Animated.diffclamp is the method that allows us to represent the desired behaviour. It calculates the difference between the current value and the last and then clamp that value. To better illustrate what it does, let’s throw a table with some numbers. What you see below is the output for diffClamp(0, 20).

Assuming you got a better understanding, let’s scaffold the UI and hook up the corresponding animated values to make that happen. I’ll be omitting some of the code parts for selectively showing what matters. You’ll be able to check the full source code later on.

Let’s explain what’s going on in the constructor:

  • this.scrollY is the animated value that will be driven by the ScrollView contentOffset.y. The mapping is performed by using Animated.Event. The native driver is running the animation on the UI thread, so we are not affected by the JS thread being blocked.
  • diffClampNode represents the Animated.diffClamp(0, NAV_BAR_HEIGHT)operation explained before.
  • Since we want to hide the navigation bar when scrolling down and show it when scrolling back up, we define animatedNavBarTranslateY as the transformY style applied to it, by inverting the relationship.
  • We interpolate the opacity of the title, so that the title is visible when the navigation bar is visible and viceversa.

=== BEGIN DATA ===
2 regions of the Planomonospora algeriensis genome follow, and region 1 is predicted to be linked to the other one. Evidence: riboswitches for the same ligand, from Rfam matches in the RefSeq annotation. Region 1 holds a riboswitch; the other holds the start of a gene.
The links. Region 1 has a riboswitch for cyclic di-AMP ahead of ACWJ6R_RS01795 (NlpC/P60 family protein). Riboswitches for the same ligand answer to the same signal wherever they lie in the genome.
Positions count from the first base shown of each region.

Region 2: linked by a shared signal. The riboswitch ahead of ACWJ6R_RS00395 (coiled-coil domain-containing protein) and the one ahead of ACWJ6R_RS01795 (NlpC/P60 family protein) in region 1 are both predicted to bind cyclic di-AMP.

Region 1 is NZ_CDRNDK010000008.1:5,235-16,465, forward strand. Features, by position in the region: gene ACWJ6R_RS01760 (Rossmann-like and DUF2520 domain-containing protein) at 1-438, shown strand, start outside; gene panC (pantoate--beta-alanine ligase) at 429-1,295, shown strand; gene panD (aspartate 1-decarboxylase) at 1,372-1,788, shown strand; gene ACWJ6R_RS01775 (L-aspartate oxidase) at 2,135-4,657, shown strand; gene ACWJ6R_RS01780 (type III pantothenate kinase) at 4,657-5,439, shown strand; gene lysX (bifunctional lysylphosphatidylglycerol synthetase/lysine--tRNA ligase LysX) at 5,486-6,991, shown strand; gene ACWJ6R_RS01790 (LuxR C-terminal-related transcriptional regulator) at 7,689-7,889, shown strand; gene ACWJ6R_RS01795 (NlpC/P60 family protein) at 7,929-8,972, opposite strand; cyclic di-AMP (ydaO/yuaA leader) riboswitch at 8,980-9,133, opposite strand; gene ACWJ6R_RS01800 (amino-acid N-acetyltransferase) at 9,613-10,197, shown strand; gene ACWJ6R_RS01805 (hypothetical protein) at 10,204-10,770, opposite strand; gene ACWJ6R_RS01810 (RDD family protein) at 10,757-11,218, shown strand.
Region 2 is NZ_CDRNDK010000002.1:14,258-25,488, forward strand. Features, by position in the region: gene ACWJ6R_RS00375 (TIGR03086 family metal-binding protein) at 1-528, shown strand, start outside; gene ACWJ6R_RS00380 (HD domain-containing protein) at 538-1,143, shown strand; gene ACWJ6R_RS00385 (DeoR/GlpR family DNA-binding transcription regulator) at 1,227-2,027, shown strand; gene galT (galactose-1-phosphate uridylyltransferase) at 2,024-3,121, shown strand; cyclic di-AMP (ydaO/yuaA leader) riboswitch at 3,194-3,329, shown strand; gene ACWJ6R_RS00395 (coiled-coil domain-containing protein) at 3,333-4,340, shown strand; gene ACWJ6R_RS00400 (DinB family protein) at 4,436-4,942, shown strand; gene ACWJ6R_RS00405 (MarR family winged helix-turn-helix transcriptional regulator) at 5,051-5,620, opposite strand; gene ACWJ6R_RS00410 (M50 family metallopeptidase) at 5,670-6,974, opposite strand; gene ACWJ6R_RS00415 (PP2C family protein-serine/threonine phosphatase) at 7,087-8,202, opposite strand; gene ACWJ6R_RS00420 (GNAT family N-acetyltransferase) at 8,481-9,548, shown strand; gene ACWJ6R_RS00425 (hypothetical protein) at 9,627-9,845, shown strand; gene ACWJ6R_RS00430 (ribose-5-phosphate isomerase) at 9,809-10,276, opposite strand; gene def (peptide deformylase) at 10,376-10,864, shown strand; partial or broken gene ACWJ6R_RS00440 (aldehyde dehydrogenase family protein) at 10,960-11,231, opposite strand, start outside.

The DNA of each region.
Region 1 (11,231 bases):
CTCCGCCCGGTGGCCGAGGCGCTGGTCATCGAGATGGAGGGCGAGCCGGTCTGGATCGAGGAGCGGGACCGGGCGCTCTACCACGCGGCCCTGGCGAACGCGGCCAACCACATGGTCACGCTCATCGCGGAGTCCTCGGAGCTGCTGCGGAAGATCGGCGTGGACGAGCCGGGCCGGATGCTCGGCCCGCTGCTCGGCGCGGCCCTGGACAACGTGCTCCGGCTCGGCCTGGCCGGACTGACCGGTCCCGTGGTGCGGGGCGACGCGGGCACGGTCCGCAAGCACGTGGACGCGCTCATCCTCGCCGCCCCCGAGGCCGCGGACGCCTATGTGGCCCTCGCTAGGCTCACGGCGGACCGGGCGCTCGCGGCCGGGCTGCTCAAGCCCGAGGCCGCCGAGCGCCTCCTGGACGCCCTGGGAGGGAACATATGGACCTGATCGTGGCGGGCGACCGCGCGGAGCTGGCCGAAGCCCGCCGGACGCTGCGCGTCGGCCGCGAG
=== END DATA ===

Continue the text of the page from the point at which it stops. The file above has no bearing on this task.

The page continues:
New Concepts

So far so good. We’ve got the barebones of our implementation up and running. Now it’s time to show off some magic. But before that, I’ll kindly introduce some new concepts that react-native-reanimated embraces, so that you can have the big picture.

Clocks

Clocks aim to replace animated objects by providing a more low level abstraction, still behaving as animated values. Animated.Clock nodes are a special type of Animated.Value that can be updated in each frame to the timestamp of the current frame. They are also denoted as side effect nodes, since they are in charge of starting and stopping a process (an animation) that updates the value for some time.

The algorithm that evaluates animated nodes works as follows:

  • Each frame it analyses first the generated events (e.g. touch stream), because they may update some animated values.
  • Then, it updates values that corresponds to clock nodes that are “running”.
  • After that, it recursively and efficiently evaluates nodes that are connected to views (and that have to be updated in the current frame).
  • Finally, it checks if some “running” clocks exist. If so, it enqueues a callback to be evaluated with the next frame.

Blocks

A block is just an array of nodes, where each node is evaluated in order. It returns the value of the last node.

If those terms sound confusing for now, don’t you worry. I am aware it’s difficult to assimilate them at first, by using just words. We’ll soon refer back to those concepts when getting our hands dirty with more code.